Once upon a time food came from the ground, the trees, the running wild, not the frozen, canned or shrink-wrapped. The move to systemize and make our food “more efficient” through industry included the advent of mono-functionality of foods; extracting and limiting the most common use of any one ingredient—particularly herbs and spices—and letting the rest of its potential fall into quaintness in the pages of dusty history books. But sometimes, a plant’s power is so undeniable that it can endure and transcend the suppression of factorization and the otherwise soulless existence of sitting bottled up in the spice aisle. Sage is one such plant. With a long history of medicinal, spiritual and culinary uses, its many forms and functions are making a big return, and the timing couldn’t be more perfect.
Most Americans will picture Thanksgiving stuffing when they think sage, but it’s a versatile culinary secret now the herb du jour for top chefs around the world used in transforming a variety of dishes from risotto and ravioli to soups, breads, casseroles and stews with its slightly peppery, minty flavor. It’s stuffed into meat and fish, added to butters and oils.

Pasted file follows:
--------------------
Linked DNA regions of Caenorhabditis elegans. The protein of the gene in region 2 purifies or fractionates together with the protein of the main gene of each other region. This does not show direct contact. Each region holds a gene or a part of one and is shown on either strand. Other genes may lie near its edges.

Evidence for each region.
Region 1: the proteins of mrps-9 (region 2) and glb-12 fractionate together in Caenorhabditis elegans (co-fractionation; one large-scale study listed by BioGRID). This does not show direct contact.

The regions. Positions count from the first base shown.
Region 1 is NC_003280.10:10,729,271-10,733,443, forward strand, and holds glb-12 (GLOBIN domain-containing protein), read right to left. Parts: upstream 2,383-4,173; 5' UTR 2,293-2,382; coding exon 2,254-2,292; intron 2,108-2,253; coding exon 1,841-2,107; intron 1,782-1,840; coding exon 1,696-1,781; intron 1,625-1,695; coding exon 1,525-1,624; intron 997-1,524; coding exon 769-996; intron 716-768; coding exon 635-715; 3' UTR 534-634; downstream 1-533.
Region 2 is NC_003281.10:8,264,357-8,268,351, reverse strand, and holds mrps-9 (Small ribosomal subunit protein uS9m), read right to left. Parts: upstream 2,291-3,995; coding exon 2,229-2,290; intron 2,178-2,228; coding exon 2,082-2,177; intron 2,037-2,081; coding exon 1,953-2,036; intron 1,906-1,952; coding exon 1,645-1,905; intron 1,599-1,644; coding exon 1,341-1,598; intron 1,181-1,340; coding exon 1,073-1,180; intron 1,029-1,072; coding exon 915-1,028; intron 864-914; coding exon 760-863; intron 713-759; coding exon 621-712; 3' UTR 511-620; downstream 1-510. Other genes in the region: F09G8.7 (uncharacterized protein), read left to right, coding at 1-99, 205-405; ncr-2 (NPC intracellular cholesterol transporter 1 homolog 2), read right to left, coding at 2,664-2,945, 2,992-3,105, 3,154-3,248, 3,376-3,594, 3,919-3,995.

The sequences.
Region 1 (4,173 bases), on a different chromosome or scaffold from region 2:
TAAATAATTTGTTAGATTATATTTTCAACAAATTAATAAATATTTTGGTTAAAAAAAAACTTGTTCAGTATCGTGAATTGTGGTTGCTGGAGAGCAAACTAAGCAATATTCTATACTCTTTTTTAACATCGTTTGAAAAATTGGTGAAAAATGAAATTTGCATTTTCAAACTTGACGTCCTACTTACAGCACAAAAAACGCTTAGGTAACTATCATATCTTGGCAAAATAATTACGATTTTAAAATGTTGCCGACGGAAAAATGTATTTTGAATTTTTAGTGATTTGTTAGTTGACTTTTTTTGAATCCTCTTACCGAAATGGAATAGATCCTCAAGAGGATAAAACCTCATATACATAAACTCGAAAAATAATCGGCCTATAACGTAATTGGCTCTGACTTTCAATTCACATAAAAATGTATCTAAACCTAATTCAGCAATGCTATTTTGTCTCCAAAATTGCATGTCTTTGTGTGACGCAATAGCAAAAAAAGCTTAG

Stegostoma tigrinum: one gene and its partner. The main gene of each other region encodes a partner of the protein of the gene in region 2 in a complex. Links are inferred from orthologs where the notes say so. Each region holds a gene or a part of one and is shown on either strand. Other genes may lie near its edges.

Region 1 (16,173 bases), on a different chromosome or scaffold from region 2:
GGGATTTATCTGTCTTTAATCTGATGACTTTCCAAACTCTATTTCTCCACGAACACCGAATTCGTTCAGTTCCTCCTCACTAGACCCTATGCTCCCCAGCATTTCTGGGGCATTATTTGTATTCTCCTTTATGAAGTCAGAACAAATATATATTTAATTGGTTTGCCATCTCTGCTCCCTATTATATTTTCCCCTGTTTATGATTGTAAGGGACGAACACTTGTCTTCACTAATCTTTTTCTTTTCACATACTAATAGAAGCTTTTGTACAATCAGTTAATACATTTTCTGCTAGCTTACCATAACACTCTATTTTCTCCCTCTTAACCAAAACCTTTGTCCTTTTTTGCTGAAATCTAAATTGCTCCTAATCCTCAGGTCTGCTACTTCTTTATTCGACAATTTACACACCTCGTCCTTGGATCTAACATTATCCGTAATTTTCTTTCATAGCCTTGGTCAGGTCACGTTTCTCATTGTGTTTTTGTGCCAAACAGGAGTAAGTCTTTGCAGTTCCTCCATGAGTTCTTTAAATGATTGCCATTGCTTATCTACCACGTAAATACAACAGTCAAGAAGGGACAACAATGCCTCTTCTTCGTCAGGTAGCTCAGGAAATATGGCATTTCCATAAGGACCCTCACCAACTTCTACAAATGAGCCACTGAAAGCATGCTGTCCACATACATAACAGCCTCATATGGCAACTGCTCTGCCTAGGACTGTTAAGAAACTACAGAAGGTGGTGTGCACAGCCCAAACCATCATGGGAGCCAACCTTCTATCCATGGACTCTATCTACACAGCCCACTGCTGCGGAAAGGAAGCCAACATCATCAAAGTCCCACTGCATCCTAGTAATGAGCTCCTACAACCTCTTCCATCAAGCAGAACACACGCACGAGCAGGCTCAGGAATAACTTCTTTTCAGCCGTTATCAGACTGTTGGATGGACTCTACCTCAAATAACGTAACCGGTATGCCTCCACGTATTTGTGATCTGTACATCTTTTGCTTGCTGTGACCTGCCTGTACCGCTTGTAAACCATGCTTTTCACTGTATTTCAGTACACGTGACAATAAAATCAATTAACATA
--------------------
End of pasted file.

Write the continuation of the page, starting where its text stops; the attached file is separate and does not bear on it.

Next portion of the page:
A native to the Mediterranean, sage has a long history of many other uses besides food. Sage types are many, with common varieties including black, purple and white. Used as a clearing tool, white sage is commonly dried and wrapped into bundles (often called smudges). In Native American traditions, smudge sticks are lit on fire and the smoke is used to purify people, spaces, remove harmful energy and is commonly used before, during and after a variety of rituals, prayers and ceremonies. Nowadays you can find sage burning in yoga studios, community meetings, bookstores and so on. Its calming aroma pulls the human spirit back to shamanic, ritualistic use and respect of the plant kingdom, offering a gentle and necessary connection to the natural world we’re so detached from.
Medicinally, sage is also a plant-of-all-trades, effective as an antibiotic, antifungal, astringent, calming, hormone and blood sugar balancing tonic, all of which are some of the biggest health issues facing modern America (mostly as a result of the factoried foods we eat). So, is it any surprise that sage is working its way back into the many facets of our lives instead of just acquiescing to its designation as a once-a-year holiday stuffing herb? Michael Pollan’s perspective in The Botany of Desire is that plants are sentient, connected as much to our consciousness as to the ground they root in. Could sage be regaining popularity to help usher in a new wave of consciousness for humanity? Why not?
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